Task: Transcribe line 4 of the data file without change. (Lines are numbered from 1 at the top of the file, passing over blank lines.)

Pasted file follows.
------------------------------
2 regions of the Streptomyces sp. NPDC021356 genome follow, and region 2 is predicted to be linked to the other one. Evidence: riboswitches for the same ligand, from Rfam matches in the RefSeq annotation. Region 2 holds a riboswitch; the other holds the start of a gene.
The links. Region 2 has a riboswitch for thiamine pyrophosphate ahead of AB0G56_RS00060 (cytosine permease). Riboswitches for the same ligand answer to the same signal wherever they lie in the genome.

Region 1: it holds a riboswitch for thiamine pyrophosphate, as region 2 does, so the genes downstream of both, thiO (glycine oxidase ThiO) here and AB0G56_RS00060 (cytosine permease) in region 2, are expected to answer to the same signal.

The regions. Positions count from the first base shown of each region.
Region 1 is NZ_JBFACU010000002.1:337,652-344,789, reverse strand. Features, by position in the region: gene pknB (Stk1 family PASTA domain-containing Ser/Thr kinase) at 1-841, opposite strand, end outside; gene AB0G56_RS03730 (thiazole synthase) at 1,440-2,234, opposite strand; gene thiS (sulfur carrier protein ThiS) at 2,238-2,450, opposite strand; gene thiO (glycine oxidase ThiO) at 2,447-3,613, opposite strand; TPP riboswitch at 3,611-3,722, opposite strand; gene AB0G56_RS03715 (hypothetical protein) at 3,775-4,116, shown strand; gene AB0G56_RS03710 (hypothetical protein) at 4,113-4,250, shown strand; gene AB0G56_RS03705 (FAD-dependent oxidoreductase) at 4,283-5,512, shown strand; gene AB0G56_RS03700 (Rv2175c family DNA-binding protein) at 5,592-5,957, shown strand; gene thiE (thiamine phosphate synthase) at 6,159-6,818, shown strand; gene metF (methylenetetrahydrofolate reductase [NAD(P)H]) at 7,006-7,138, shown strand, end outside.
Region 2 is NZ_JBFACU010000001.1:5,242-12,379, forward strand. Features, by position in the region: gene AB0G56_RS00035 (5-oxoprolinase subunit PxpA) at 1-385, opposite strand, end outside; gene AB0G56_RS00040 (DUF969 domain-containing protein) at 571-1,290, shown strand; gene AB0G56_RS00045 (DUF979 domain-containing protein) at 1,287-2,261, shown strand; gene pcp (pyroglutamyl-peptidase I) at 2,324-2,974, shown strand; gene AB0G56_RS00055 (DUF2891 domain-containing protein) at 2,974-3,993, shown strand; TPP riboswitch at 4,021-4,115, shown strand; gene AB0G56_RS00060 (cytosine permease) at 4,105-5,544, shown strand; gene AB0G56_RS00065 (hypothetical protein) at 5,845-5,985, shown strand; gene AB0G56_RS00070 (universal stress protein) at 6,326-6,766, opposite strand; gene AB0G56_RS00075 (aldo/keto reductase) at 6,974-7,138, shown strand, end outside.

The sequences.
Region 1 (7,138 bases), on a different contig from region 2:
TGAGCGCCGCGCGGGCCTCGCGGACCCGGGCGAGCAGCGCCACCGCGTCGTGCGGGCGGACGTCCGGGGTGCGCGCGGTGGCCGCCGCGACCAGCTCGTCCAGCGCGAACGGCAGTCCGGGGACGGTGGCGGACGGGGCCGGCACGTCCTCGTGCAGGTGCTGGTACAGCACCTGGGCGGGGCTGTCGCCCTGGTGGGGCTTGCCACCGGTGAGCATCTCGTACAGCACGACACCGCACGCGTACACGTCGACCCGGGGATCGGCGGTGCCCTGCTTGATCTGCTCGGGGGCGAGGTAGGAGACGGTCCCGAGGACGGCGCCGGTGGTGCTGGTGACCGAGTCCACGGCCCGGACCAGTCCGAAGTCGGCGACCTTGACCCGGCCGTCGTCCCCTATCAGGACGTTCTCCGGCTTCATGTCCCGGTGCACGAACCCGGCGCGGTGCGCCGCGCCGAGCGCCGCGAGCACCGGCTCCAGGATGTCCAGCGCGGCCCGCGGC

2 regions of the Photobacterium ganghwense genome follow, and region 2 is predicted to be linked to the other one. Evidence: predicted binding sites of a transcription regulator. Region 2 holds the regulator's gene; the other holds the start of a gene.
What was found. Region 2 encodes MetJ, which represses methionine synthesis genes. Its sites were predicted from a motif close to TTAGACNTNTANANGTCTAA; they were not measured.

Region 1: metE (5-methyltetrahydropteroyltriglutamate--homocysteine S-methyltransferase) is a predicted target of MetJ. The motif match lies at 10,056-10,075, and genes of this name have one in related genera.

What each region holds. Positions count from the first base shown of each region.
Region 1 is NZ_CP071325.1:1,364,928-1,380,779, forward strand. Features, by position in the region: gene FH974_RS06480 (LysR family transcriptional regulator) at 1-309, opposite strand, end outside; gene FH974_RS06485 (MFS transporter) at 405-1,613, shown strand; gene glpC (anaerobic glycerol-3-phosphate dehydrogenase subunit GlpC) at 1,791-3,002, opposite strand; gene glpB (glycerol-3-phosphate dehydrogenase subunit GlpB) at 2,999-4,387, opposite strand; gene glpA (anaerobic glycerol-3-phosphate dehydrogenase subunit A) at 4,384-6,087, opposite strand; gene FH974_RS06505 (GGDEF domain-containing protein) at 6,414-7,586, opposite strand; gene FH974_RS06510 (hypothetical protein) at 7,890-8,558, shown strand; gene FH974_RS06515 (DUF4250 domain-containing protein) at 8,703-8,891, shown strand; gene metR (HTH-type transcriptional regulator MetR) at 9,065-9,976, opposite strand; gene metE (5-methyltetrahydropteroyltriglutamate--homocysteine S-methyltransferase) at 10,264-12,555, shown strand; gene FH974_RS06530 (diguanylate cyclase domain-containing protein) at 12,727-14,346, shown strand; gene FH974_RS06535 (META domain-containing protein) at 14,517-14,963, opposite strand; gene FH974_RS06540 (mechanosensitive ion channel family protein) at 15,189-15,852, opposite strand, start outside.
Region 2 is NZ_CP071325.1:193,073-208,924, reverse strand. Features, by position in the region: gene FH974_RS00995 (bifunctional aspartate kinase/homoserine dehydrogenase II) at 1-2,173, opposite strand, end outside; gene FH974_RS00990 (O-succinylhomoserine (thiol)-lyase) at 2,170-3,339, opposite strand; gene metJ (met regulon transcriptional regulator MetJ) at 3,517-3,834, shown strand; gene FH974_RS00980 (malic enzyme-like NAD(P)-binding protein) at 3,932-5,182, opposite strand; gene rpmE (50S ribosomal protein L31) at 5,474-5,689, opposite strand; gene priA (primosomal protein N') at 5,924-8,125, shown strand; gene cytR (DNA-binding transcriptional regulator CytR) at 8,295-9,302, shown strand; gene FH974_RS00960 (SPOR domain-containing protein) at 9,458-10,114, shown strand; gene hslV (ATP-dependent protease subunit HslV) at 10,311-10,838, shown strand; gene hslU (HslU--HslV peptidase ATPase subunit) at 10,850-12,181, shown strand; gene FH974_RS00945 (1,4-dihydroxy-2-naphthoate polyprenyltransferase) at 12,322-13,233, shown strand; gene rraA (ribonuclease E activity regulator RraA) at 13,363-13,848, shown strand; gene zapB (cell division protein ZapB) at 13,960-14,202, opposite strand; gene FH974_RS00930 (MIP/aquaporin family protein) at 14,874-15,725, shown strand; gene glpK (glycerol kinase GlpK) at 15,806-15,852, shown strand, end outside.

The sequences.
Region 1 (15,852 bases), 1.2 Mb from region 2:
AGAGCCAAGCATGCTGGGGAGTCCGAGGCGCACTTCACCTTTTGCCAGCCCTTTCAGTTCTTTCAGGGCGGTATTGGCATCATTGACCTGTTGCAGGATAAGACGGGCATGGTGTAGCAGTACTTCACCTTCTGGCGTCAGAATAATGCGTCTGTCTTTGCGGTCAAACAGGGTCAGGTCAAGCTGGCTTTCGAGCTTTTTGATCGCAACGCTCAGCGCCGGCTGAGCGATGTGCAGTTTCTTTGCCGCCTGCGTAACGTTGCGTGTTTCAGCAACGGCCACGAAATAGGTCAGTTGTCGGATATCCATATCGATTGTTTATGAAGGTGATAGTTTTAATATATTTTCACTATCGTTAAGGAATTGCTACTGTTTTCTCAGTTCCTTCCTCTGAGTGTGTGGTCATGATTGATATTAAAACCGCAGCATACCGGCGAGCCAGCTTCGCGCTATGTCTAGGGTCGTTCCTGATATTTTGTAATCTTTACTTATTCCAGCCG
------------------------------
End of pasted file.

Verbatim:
The regions. Positions count from the first base shown of each region.